whole way through the song you start to get jumps and jitters. In the end I had to start taking the player out of my pocket, waiting for the track to load in, then replacing it my pocket, this would give a jitter free experience. 2. Cheap paint. After a few weeks the grey coating on the plastic started to scratch off. This made it look really tacky, and it wasn't supplied with any protective case, so it couldn't be prevented. 3. Chews batteries. Battery life is good if the player is kept flat. This means the data can be loaded and the motor is no longer needed to spin the CD. It kept going during long car journeys as a passenger. Battery life then was about 8-9 hours on 2 rechargeable AA batteries. However walking round with player in my pocket reduced the battery life to just 3-4 hours. 4. Stuck without the inline remote. There is no LCD display on the unit itself. The inline remote displays the track title, album, battery life etc. What happens when this breaks? All the buttons are on the unit itself, and you can use all the features without the remote, its just very hard without the LCD screen. I might not treat my music players well, but little after 5 months the remote was falling apart, with the wire nearly breaking where it enters the remote, and the plastic parts holding it together pinging apart slightly (they do clip together again, but shouldn't be coming apart). 5. Endless errors. When trying to start up the player you will occasionally get 'read errors'. The CD sits there spinning for ages, but it just wont play the music! You have to stop it, and start it again, then it'll work fine. Why does it do it though? I?m sure its not scratched CD's as I've put in perfect ones and the same error occurs. GRRR!!! Well I've had it stolen from my bag in a changing room now, and I'm not particularly missing it. The lesson of this rather expensive story is, always fo
llow that phrase saying 'Solid State Construction'. I'm certainly going back to mp3 players now, especially as 256mb compact flash is less than 100$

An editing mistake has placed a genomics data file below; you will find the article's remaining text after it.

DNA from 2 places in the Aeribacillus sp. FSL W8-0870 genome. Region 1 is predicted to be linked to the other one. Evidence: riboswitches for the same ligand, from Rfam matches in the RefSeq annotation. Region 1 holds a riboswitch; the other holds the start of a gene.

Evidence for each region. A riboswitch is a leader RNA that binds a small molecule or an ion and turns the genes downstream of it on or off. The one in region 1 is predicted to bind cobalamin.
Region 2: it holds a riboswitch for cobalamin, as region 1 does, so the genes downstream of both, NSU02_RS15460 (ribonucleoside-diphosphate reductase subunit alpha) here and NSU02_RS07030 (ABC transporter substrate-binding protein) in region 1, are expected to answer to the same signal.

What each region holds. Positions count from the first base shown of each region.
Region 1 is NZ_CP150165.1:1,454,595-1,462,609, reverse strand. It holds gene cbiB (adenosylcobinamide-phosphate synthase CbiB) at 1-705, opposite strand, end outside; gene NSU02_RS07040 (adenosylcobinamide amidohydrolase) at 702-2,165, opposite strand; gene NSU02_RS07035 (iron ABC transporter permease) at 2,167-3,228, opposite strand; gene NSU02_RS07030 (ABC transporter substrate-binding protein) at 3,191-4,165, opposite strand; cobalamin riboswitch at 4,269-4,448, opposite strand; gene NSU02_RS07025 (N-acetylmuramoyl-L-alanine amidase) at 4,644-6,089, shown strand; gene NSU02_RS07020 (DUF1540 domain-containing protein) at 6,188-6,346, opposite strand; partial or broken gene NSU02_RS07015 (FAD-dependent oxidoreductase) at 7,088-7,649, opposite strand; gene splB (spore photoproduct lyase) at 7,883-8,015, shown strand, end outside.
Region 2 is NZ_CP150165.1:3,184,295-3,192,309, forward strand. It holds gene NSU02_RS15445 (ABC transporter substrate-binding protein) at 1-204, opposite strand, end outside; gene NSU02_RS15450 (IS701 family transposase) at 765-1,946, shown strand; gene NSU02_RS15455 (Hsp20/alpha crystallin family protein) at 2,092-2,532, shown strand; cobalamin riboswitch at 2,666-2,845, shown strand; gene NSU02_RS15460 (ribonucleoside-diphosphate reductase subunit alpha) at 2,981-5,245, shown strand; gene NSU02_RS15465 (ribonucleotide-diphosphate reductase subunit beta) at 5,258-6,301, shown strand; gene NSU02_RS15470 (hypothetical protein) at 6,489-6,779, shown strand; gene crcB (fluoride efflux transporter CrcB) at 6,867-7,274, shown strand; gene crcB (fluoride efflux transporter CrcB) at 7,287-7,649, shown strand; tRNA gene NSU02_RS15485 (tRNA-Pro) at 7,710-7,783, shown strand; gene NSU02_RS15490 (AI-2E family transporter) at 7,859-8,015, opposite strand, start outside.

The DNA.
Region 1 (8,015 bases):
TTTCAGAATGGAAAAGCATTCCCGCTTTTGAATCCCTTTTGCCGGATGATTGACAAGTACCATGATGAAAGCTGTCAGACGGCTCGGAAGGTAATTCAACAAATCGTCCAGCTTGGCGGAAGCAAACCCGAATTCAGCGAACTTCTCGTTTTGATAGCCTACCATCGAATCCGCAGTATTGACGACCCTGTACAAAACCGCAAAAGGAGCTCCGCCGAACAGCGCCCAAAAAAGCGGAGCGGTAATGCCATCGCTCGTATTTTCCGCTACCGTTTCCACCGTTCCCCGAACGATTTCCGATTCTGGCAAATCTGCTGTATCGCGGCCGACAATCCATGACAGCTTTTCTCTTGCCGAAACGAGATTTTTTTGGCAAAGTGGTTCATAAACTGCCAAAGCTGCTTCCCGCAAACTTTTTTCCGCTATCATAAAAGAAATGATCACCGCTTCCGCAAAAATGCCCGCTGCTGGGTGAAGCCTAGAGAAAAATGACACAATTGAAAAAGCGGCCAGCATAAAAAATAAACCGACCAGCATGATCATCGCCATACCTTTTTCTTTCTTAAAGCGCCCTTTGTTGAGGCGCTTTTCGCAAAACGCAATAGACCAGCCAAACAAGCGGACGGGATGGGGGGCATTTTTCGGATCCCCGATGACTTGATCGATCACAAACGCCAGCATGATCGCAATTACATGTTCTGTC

The problem: Flash Memory is too expensive, CD players are too big to fit in the pocket. The Solution: The Beatman MiniCD player. It really is that good. You know those tiny little CDR's you've just started to be able to get easily at your local shops? Well here's a fabulous little device designed to take full advantage over them You get up to 220mb on a three inch CDR, which is enough for about 50 mp3s at a good bitrate, or around 3 hours on one disc. Consider that you can easily carry a micro CD wallet with 5 or even 10 discs in your pocket and you truly have a masive music collection with you on the move. Best of all is that the discs cost next to nothing. You can get a box of 10 CDs for around £8, less than a pound each. The player comes with a disc to get you started and it couldn't really be easier. Just burn the mp3s to CD using whatever software you like (they fit into any CD writer using the smaller groove in the tray) The player accepts pretty much any kind of mp3, variable bitrate is no problem, and will arrange the tracks on the CD in alphabetical order if you place them all in the root directory, or will group by album if you place them in album directories. You do really need to own a CD writer before you can use this player, so if you don't have one it's pretty much useless to you, but with new PCs coming with CD writers as standard these days this product makes a lot of sense. The anti shock memory is great, I can run to and from work with this in my pocket and it won't skip once. The supplied headphones are of excellent quality and really deliver the bass that is usually missing from the in-ear type. They show off the excellent sound quality acheived from this relatively cheap device. The tone controls are limited to a simple bass boost switch, yet playback is remarkably clear and bright provided you use mp3s encoded at a decent bitrate.
What's missing from the player is a better display. You only get track number and playing time, it would have been nice to have a text display for all the various information you get with mp3 files but that is the only fault I can find with this product. The design is great, a novel way of holding the batteries in place keeps the size as low as possible and the controls are simple and make sense. Battery life is slightly better than a normal CD walkman, averaging about 6 hours from a couple of Duracells.
And its brilliant. Such a simple idea "make smaller discs". Yes its the first of its kind and being that it has some teething problems. Don't get me wrong thhough Freecom have done a brilliant job. It looks great, it has all the basic features you will need. The battery life is good. The only gripe I have towards it is its Antishock capabilities. Its not good enough. Its OK when walking but going any faster and it will skip. Todays CD players have so much Antishock built in that its very hard to impossible to make them skip. I would have thought this would be a main concern of Freeman when producing the Beatman. But all things the same its a good design. The 8cm CD-R discs are dirt cheap and the Beatman itself is dirt cheap for what you get and when compared to other 12cm CD MP3 players. Just remember this is the first of this type of portable audio player and I've already seen 2 other versions out by different companies. But nevertheless I'm happy.